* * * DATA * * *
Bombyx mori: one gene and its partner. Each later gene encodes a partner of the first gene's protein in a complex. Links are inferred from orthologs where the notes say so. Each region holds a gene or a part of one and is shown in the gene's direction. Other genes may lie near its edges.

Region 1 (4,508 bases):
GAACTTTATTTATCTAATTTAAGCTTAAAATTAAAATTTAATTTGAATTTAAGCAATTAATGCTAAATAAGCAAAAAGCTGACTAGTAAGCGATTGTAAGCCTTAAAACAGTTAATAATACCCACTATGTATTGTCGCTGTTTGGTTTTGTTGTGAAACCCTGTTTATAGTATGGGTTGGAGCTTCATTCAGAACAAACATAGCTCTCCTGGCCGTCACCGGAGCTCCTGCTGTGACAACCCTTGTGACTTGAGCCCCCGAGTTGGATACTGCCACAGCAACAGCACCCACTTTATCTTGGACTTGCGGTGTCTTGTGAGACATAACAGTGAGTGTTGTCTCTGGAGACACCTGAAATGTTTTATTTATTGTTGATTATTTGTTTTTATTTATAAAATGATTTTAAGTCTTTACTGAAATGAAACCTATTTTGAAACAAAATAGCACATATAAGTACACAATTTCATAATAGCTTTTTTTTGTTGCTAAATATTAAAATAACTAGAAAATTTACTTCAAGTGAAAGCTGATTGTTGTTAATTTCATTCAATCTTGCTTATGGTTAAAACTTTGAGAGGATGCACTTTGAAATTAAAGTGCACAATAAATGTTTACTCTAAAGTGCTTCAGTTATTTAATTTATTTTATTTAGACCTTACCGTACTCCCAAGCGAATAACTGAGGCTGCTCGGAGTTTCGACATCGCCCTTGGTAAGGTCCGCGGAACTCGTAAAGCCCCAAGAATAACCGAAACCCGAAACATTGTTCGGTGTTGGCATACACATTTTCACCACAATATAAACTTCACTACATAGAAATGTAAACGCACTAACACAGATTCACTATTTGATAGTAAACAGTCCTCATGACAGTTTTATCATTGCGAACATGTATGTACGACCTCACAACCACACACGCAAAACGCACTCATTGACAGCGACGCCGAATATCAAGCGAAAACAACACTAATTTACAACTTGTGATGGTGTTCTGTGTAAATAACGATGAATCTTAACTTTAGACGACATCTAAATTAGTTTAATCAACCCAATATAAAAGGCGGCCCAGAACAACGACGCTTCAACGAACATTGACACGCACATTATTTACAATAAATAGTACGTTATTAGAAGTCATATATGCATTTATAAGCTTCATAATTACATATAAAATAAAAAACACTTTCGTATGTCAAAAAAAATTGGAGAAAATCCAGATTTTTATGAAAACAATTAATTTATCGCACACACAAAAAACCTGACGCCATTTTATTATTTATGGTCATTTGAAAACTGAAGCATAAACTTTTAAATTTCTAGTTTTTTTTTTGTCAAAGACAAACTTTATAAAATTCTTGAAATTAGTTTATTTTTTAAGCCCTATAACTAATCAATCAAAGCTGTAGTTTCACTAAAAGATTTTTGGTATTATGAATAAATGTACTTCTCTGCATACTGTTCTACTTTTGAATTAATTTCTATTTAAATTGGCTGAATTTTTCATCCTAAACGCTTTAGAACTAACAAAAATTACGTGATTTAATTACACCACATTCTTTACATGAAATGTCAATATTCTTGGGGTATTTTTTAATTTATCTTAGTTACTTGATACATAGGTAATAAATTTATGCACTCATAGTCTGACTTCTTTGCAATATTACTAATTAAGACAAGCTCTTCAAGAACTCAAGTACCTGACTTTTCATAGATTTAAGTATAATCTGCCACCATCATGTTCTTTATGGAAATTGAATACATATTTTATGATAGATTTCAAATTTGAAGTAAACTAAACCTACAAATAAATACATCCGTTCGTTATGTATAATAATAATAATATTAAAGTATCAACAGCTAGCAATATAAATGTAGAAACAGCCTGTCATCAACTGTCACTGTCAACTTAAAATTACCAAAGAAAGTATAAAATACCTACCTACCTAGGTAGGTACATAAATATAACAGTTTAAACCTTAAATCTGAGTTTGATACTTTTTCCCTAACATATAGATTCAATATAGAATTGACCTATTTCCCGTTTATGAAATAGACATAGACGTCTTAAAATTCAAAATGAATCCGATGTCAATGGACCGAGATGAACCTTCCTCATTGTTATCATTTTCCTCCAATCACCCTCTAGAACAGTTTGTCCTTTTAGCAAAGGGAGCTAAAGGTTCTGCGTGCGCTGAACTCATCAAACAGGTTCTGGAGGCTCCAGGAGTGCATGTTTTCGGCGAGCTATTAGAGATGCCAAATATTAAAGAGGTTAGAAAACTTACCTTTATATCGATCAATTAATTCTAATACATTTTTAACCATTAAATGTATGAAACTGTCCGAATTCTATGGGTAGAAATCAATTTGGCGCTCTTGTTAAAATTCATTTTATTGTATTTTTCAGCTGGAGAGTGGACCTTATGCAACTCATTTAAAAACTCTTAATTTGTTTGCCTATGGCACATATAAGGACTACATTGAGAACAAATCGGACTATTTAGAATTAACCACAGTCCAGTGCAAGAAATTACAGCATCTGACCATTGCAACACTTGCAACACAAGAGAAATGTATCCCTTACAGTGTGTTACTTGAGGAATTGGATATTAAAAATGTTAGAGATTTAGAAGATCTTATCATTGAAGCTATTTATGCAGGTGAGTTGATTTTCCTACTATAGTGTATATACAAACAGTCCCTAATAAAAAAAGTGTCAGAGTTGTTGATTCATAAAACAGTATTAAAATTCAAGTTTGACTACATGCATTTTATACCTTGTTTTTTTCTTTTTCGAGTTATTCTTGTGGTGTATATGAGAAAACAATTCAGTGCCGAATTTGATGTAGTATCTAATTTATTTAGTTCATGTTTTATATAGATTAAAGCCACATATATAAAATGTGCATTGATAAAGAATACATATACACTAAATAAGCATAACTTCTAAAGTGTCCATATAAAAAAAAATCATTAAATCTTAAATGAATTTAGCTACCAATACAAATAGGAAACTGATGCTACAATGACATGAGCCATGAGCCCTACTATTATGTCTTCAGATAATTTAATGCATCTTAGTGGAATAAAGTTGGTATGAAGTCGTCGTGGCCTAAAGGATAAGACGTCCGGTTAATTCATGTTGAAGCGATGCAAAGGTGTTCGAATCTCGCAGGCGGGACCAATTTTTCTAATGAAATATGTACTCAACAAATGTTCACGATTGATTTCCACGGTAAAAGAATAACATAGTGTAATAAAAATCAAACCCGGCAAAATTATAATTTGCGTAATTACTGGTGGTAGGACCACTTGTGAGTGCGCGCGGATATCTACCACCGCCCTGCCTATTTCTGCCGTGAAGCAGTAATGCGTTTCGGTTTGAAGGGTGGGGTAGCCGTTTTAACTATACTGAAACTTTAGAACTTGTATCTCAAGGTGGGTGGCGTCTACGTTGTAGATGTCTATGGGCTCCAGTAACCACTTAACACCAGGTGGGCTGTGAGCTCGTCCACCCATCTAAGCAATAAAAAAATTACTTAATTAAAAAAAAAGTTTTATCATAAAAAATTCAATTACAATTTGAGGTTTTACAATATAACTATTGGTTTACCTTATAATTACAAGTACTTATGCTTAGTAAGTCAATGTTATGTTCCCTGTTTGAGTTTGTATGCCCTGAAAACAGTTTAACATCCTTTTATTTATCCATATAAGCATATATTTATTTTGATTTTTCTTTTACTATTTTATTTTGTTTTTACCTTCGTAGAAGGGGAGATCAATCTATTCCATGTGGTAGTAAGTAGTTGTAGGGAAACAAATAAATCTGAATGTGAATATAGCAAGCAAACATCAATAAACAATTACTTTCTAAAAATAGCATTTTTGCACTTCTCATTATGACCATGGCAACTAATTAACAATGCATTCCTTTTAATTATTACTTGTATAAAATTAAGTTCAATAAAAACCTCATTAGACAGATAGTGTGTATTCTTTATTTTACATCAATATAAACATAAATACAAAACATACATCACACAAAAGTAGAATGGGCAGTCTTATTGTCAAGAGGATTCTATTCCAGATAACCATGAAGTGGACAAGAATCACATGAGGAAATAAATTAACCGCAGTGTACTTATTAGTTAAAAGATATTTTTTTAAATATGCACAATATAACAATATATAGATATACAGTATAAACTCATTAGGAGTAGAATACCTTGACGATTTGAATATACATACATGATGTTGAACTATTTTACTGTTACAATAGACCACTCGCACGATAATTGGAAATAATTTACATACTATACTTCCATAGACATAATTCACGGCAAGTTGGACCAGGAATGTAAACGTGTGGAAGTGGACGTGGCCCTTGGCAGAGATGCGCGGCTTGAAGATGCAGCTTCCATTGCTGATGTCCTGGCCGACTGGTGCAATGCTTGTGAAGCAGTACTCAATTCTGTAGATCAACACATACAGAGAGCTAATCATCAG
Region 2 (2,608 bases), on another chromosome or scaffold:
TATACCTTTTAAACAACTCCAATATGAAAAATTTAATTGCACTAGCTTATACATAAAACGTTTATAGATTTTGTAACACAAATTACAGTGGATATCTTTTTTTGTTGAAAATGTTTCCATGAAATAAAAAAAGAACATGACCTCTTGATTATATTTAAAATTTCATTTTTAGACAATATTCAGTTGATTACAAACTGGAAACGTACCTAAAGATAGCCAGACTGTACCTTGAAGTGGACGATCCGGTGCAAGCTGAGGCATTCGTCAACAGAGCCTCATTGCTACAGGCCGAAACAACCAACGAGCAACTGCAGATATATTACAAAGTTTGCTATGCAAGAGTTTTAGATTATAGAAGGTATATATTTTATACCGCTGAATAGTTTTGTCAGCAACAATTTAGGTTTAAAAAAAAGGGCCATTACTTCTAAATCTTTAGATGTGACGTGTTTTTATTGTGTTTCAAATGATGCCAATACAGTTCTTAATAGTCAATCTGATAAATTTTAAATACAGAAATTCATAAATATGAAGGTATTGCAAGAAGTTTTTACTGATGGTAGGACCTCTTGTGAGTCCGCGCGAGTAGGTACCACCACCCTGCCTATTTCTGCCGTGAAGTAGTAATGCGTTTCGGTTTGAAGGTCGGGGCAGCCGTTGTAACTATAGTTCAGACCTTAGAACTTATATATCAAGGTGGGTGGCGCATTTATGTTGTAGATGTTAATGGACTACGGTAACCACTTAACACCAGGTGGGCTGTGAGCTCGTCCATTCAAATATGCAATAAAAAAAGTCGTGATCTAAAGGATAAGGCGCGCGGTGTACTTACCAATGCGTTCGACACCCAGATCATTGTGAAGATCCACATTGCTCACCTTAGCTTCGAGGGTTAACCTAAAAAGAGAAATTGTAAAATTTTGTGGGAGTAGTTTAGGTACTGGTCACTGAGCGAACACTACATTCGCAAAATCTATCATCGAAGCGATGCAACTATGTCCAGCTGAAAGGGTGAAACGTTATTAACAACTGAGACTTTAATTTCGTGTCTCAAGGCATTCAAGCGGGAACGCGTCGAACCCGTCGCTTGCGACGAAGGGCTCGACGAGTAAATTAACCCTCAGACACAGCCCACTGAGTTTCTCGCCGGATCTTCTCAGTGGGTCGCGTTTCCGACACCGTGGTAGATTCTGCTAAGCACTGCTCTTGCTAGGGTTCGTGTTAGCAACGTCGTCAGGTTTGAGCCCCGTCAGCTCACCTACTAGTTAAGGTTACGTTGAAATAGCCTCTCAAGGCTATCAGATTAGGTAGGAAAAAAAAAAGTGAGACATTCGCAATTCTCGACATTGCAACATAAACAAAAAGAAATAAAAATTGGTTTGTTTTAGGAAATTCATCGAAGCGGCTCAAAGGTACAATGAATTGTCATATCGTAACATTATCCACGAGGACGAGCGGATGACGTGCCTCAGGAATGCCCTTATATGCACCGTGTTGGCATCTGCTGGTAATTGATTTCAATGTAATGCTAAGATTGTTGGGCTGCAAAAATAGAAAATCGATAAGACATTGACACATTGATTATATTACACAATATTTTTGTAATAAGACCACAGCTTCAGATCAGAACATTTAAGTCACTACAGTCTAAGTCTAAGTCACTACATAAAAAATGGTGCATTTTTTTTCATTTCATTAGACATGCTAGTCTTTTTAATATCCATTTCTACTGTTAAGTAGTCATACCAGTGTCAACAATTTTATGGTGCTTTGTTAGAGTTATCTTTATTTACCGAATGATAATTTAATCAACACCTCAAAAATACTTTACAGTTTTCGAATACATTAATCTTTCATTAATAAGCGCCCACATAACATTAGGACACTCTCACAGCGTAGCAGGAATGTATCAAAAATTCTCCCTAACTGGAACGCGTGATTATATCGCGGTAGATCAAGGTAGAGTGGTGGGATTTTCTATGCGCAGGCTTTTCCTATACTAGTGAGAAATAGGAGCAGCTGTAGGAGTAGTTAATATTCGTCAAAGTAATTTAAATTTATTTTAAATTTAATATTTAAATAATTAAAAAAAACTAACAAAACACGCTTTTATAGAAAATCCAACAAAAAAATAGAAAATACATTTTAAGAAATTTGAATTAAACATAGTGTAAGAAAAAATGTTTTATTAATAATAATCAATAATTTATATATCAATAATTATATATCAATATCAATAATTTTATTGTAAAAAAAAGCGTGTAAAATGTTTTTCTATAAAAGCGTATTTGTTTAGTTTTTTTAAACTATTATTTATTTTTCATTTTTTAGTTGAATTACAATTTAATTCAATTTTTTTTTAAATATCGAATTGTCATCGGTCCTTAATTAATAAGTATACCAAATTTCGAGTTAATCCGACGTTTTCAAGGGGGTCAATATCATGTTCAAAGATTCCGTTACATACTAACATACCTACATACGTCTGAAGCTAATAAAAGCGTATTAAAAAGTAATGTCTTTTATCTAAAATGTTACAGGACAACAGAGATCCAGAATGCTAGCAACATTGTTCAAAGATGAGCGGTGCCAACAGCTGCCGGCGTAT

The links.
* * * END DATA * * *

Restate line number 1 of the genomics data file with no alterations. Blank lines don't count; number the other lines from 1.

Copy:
Bombyx mori: one gene and its partner. Each later gene encodes a partner of the first gene's protein in a complex. Links are inferred from orthologs where the notes say so. Each region holds a gene or a part of one and is shown in the gene's direction. Other genes may lie near its edges.